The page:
• Saving LA’s Trees May Mean Saving Its Yards

    Most efforts to expand LA City’s tree canopy – and thus strengthen the urban environment – have focused on planting street trees. Yet the majority of the trees of America’s second largest city grow around its bungalows, cottages, mansions, and ramblers. It is in residential yards that about 80% of the city’s trees are located: more than 5 million in these private landscapes compared to about 700,000 street trees and 150,000 to 300,000 park trees. That’s one of the key findings from a recent report commissioned by City Plants, a nonprofit that works with city departments to plant public  trees. This is important because a study by USC scientists saw that most of…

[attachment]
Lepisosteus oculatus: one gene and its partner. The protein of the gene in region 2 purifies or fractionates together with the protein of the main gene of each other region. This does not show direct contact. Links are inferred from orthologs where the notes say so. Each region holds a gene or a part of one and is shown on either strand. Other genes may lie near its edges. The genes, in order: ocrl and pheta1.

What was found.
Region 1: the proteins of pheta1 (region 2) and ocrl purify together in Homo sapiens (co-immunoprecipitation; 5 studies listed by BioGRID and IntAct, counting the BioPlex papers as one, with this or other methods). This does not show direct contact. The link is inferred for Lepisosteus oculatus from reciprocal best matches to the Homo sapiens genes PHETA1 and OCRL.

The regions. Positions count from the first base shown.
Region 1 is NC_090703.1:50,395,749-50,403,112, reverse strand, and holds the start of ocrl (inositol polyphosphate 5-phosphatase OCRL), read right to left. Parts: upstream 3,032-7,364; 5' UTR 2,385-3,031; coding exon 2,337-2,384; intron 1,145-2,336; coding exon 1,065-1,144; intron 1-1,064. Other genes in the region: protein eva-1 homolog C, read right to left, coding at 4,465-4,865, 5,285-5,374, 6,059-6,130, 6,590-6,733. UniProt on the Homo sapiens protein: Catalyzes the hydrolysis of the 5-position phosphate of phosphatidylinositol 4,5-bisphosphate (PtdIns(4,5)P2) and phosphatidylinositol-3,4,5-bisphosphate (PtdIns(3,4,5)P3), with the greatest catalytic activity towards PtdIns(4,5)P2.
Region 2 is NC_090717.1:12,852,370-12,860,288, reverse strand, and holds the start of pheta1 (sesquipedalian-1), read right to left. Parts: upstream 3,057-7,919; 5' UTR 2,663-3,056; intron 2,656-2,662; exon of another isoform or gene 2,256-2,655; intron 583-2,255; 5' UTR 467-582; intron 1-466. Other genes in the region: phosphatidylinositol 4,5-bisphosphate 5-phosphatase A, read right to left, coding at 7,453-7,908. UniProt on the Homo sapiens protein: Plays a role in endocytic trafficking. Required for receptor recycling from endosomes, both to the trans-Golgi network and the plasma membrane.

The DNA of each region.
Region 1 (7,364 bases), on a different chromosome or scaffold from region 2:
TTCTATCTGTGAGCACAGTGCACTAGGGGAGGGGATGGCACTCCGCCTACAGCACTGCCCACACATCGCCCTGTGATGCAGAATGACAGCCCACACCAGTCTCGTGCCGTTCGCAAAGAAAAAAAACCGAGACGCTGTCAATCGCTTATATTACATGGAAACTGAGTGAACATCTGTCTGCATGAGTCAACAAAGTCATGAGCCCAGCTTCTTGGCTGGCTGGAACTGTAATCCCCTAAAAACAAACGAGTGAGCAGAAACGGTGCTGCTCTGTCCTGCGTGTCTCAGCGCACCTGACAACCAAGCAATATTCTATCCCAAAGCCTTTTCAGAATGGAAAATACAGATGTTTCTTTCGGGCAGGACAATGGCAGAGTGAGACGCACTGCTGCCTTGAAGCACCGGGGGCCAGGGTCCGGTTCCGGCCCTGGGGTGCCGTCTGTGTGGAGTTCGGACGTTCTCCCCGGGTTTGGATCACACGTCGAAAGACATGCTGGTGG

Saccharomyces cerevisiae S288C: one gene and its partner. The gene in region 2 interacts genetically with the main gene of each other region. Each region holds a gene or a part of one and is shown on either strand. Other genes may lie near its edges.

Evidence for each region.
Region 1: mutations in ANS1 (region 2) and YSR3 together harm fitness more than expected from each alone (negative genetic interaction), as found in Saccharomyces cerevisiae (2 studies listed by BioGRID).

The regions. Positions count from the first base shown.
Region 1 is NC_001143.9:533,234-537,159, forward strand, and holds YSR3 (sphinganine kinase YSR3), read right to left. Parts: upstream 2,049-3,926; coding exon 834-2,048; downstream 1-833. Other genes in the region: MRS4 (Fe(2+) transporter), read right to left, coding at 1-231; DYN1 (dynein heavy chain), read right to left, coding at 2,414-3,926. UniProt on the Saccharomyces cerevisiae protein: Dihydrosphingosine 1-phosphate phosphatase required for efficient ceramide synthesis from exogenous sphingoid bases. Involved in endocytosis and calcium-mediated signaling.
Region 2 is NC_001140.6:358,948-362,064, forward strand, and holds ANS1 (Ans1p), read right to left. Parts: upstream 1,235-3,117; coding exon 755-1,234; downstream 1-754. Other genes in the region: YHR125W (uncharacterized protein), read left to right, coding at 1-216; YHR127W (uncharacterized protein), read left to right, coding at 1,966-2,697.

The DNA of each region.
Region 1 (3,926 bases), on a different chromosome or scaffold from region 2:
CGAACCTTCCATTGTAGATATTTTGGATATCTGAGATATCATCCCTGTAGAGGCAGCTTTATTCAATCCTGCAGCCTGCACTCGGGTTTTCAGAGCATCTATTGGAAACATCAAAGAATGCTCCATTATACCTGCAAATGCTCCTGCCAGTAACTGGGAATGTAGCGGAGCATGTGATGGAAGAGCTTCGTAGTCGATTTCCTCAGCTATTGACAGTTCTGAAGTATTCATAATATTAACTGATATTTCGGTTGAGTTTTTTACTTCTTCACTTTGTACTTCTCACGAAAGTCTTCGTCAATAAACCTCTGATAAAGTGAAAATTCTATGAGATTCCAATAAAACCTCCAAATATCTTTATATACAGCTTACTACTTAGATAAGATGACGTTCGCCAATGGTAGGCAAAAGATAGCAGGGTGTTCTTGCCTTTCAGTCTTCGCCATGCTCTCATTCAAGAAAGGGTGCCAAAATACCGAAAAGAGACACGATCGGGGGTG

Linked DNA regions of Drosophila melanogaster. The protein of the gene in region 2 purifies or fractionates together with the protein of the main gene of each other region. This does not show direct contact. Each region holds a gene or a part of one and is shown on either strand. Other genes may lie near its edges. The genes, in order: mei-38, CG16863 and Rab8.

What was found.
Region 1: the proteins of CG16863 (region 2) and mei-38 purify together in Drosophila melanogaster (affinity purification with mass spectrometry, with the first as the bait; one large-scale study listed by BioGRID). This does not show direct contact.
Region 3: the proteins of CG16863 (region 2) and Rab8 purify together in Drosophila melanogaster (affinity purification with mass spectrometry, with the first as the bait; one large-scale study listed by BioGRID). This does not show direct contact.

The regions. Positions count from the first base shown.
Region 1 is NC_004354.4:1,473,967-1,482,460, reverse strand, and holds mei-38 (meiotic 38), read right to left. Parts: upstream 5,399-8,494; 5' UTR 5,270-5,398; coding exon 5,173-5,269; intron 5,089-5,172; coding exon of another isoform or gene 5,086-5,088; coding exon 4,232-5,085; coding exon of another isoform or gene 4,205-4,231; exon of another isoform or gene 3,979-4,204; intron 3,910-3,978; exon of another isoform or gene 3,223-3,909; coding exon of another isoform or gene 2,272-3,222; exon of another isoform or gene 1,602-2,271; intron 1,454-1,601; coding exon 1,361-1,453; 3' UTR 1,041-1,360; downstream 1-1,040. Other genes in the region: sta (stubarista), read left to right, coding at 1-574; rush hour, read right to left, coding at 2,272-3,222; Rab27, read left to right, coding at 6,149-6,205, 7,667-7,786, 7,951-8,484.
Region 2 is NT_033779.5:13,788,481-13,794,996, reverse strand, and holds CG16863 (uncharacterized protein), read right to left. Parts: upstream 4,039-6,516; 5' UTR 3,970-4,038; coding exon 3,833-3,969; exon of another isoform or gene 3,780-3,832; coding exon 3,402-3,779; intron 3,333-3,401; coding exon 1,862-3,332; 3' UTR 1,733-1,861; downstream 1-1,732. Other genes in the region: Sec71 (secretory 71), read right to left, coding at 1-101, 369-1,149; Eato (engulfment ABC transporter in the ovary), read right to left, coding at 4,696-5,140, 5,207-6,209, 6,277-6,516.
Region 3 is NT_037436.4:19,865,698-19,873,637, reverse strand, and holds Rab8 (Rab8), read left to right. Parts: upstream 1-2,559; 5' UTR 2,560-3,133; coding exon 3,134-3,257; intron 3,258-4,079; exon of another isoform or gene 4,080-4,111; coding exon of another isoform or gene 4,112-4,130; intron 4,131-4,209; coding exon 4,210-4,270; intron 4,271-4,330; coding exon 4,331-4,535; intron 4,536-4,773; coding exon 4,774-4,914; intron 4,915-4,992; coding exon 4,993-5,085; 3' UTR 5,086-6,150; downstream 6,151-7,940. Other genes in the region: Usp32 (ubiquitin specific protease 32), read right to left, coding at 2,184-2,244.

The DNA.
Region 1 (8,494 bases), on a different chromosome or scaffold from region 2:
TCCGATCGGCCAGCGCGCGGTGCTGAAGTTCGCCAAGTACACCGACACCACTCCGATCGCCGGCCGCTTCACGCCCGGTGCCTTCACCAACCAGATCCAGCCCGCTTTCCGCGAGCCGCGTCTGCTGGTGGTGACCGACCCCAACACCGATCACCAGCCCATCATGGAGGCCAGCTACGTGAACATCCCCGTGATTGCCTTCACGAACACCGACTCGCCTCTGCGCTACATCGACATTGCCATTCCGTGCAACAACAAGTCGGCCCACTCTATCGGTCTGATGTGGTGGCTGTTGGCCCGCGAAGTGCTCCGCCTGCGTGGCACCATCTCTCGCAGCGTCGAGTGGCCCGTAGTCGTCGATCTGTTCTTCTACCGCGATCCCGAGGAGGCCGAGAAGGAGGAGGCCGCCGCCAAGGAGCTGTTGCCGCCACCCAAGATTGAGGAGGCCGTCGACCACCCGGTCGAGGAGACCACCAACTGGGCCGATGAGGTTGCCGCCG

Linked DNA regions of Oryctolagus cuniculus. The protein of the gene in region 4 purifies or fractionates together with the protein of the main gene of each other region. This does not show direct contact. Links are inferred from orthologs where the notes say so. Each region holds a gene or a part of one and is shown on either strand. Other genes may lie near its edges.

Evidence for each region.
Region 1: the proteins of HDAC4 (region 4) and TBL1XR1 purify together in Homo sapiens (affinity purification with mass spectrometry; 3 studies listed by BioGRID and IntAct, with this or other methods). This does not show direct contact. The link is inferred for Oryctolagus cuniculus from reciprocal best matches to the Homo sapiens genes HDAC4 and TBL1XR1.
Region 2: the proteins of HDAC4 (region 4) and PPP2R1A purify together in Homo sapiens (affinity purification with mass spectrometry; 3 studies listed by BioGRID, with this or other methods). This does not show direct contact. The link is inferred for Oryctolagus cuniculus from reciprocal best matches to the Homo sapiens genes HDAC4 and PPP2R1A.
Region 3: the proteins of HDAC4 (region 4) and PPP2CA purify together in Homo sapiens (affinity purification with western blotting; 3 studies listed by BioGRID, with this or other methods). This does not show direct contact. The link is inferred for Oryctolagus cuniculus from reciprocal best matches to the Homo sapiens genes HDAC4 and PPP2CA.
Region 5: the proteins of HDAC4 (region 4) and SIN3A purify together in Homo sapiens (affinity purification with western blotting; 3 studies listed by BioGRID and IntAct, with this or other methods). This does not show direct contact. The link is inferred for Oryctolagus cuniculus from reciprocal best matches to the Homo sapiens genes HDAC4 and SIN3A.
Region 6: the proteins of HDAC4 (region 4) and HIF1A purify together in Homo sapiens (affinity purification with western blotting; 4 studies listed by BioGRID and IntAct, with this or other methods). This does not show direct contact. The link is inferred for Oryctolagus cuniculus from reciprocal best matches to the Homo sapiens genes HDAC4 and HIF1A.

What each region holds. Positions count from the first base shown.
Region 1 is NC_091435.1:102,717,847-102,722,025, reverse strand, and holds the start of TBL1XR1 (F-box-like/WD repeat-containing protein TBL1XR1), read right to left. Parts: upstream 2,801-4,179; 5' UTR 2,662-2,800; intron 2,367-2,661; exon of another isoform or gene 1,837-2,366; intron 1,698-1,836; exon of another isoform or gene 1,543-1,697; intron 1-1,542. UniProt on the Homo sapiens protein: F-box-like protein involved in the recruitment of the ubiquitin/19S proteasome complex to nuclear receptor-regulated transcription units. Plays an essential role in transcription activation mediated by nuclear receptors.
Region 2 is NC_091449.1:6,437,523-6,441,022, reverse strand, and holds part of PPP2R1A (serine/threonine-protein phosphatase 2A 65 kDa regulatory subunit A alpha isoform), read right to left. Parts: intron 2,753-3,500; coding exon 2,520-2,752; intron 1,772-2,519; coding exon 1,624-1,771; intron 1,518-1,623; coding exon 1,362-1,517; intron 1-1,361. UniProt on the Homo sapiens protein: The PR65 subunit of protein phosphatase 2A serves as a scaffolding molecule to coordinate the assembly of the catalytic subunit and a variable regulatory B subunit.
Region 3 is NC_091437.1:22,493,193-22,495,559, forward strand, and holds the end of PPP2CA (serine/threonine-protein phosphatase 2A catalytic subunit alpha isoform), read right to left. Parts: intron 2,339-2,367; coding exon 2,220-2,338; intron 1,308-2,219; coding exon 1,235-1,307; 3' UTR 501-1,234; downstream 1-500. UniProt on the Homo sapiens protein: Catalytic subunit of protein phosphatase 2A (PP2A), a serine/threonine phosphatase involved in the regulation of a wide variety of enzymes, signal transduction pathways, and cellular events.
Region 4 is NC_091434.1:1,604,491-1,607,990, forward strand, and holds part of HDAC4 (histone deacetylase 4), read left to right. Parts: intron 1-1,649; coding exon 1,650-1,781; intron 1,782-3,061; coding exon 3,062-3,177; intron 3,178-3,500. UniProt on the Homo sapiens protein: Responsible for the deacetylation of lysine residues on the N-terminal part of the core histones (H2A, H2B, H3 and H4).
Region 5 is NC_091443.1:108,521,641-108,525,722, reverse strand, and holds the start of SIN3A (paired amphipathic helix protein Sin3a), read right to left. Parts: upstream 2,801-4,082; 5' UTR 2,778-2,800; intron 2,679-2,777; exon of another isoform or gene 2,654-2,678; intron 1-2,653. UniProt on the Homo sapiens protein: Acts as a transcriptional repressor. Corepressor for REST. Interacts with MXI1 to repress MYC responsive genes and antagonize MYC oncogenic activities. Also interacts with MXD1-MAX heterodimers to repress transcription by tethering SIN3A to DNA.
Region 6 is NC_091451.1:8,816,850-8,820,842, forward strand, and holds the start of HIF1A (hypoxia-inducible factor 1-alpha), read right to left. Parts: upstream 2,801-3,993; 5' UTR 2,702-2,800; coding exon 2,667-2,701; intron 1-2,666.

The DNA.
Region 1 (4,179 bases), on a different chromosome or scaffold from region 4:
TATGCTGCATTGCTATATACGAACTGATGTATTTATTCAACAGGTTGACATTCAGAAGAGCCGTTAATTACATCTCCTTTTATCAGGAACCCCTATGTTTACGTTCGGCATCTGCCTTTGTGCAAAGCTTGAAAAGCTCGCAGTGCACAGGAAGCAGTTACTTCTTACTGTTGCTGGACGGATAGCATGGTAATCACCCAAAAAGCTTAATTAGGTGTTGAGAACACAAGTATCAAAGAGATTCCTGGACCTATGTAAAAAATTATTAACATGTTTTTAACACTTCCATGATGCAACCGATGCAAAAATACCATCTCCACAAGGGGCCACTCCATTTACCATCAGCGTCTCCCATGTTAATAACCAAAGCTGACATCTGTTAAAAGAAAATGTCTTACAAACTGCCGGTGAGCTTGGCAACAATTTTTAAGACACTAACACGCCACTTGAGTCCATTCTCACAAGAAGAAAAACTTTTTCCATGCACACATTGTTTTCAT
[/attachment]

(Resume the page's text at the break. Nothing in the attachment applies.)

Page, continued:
• The Replacement Tree Myth

    In response to cutting down trees for development and sidewalk repairs the City of Los Angeles has a policy of planting two trees for every one street tree cut down and four trees for every protected tree cut down. Planting trees is both good and essential in order to keep the urban forest healthy. But it is insufficient, in and of itself. This perception that planting two or more trees for every mature tree cut down replaces the mature tree, or perhaps even doubles it, is wrong. In fact, the City’s tree replacement policy may ironically create a smaller and less effective urban forest in the future. Planting a sapling only…